How to apply demand factors
The electrical load requirements for commercial installations result in a great deal of diversity in usage. In other words, while some types of equipment and electrical loads are in use for extended periods, others are only used occasionally or for short periods of time. In addition, there are often two different types of electrical loads on the same service or feeder that will not be brought into service simultaneously by their very nature, such as heating and air conditioning. For this reason, we apply demand factors when calculating service and feeder loads. Different sets of demand factors apply for different types of electrical loads — and even for different types of commercial buildings.
Although most of the requirements for service and feeder commercial load calculations are found in Art. 220, other rules affecting these loads are scattered throughout the Code. For instance, Chapter 3 of the NEC provides information on the wiring methods used. Other Articles may provide a more in-depth snapshot of the requirements for particular equipment or applications, such as the specific requirements for motor circuits found in Art. 430.
Common commercial occupancies include banks, stores, restaurants, and office buildings. Some other locations with their own special requirements include marinas and mobile home parks. The NEC also provides specific requirements for calculating the loads for restaurant equipment, show-window lighting, sign lighting, multi-outlet assemblies, and electric welders.
When doing commercial load calculations, you have to know when the Code allows the application of a demand factor and when. On the other hand, it's necessary to consider a load as "continuous duty."
The ampacity of a conductor is the rating (in amperes) that a conductor can carry continuously without exceeding its insulation temperature rating [Art. 100]. The allowable ampacities listed in Table 310.16 are affected by conductor insulation, ambient temperature, and conductor bundling [310.10 and 310.15(B)] (Fig. 1).
Section 110.14(C)(1)(a) states that terminals are rated 60ºC for equipment rated 100A or less, unless marked 75ºC. Although most terminals are now rated 75ºC, be careful of assumptions —some equipment is still rated 60ºC. Always read the specifications and manufacturer's labeling information carefully to know what you're working with. If in doubt, be sure to use the rules of 110.14(C).
15, 20, 25, 30, 35, 40, 45, 50, 60, 70, 80, 90, 100, 110, 125, 150, 175, 200, 225, 250, 300, 350, 400, 500, 600, 800, 1,000, 1,200, and 1,600.
Article 100 defines a continuous load as a load where the maximum current is expected to continue for 3 hours or more. Some NEC sections tell you when certain loads are continuous. For example, 422.13 requires that water heaters with a capacity of 120 gal or less be considered continuous loads for purposes of sizing branch circuits. Most commercial lighting and electric signs are considered continuous loads. Unfortunately, the Code does not always spell out clearly when to consider a load as a continuous load for calculation purposes.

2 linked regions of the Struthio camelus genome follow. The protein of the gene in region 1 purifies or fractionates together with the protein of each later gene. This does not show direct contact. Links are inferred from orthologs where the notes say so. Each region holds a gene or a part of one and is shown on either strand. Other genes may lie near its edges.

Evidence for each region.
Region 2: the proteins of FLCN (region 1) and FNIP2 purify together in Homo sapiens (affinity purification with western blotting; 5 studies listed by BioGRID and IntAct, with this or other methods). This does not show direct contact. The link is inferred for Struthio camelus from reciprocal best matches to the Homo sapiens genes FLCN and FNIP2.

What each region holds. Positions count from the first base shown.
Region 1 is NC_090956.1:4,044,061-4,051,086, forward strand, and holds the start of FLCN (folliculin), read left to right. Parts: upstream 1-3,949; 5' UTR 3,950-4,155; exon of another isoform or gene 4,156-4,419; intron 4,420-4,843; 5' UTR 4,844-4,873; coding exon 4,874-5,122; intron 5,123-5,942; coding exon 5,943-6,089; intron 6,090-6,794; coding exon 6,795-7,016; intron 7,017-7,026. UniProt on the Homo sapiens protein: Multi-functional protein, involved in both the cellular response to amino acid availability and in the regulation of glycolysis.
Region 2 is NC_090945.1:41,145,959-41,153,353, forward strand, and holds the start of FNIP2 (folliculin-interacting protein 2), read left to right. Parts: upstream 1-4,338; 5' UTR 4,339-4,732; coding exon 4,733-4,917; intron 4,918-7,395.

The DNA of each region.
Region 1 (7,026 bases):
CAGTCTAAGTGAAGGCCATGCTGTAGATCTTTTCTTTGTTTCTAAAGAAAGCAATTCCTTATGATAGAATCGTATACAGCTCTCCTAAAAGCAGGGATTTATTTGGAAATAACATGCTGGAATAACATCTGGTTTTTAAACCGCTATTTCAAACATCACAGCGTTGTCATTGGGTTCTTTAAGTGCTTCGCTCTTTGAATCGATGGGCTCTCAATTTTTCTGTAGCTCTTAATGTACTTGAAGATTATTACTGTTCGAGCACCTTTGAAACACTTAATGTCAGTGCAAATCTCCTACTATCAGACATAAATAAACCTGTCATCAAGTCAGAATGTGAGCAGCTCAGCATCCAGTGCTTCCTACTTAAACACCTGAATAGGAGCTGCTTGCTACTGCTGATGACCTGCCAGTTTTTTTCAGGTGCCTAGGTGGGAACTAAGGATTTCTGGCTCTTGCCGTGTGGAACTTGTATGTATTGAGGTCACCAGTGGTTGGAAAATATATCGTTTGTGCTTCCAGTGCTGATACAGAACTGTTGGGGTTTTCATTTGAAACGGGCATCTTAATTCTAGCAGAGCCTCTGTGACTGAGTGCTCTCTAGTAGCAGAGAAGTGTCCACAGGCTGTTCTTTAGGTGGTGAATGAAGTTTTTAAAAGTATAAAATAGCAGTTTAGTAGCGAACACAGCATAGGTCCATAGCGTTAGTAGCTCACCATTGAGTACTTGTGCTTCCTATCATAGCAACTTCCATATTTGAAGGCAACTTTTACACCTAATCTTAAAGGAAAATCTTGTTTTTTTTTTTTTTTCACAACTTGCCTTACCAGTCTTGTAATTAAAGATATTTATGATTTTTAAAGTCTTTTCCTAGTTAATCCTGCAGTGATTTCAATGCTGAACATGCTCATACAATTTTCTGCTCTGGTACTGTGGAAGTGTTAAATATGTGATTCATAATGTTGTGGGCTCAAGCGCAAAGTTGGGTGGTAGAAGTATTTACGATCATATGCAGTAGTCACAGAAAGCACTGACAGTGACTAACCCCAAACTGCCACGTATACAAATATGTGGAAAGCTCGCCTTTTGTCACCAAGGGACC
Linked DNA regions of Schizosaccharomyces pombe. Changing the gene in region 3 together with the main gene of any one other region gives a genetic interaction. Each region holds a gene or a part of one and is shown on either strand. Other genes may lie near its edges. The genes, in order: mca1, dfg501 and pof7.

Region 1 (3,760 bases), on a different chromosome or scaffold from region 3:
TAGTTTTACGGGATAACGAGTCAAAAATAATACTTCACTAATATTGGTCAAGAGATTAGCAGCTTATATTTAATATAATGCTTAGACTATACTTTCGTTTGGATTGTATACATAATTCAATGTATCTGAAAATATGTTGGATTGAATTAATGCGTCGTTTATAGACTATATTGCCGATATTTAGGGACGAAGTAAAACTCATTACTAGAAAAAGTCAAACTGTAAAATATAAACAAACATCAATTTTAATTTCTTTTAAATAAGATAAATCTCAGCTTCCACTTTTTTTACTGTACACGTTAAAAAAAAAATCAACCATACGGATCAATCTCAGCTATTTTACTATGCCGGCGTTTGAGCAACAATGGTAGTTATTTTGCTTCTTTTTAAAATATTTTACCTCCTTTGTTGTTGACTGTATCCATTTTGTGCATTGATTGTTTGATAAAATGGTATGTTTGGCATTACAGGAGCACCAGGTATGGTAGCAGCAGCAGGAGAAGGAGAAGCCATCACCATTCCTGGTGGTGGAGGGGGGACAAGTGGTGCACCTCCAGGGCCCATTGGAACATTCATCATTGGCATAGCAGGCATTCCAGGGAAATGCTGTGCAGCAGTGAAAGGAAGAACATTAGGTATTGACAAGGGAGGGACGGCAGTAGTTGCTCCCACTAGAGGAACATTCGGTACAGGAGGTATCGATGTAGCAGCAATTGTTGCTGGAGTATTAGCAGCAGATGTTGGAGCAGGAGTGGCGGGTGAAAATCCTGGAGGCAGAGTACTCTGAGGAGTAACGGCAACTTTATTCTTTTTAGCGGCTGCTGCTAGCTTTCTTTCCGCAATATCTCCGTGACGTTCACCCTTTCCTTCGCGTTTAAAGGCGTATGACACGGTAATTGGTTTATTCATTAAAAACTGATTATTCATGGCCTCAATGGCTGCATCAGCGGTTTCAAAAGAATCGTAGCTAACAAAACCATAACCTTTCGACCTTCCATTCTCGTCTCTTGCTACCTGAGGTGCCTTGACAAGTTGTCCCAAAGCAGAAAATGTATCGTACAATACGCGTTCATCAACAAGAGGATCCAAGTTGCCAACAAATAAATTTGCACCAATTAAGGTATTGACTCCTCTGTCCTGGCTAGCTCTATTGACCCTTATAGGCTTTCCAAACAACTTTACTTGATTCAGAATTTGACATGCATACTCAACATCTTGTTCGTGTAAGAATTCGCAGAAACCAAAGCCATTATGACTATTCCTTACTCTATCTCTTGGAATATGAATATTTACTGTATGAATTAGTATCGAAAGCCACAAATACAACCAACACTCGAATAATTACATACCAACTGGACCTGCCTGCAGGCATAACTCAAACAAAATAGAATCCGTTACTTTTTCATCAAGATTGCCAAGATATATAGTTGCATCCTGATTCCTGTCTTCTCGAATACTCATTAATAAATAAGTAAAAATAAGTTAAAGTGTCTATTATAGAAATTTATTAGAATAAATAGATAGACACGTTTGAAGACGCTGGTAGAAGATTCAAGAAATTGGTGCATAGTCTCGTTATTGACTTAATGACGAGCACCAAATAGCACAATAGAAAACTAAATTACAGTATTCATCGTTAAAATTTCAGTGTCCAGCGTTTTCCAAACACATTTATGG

Ungrounded conductors for branch circuits, feeders, and services are sized at a minimum of 125% of the continuous load before applying any adjustment factor [ 210.19(A)(1), 215.2(A)(1), and 230.42(A)]. Likewise, the overcurrent protection devices (OCPD) for branch circuits and feeders are sized at a minimum of 125% of the continuous load [210.20(A), and 215.3].
Neutral conductors that aren't connected to an overcurrent protection device can be sized at 100% of the continuous and noncontinuous load [210.19(A)(1) Ex 2 and 215.2(A)(1) Ex 2].
Example: If a 60A continuous load with 75ºC-rated terminals is supplied by a feeder with four current-carrying conductors, it's necessary to adjust the conductor ampacity for four current-carrying conductors.
Step 1. Take the continuous load times 125% to find the minimum size for conductors and overcurrent protection.
60A x 1.25 = 75A
Step 2. Select the conductors using the column of Table 310.16 that corresponds with the temperature rating of the terminals, which was given in this example as 75ºC [110.14(C)(1)]. 4 AWG is rated 85A at 75ºC [Table 310.16].
Step 3. Verify that the conductor is large enough for any necessary deratings, using the column that corresponds to the conductor's temperature rating. If you're using THHN conductors, use the 90ºC column of Table 310.16. According to the 90ºC column of Table 310.16, 4 AWG is rated at 95A [110.14(C)]. Adjust the ampacity by 80% for four current-carrying conductors [Table 310.15(B)(2)(a)].
95A x 0.80 = 76A
This verifies that a 4 THHN conductor is large enough. An 80A breaker is allowed, because 240.4(B) allows rounding up to the next standard size listed in 240.6(A), and 80A is the next standard size above the 76A adjusted conductor ampacity.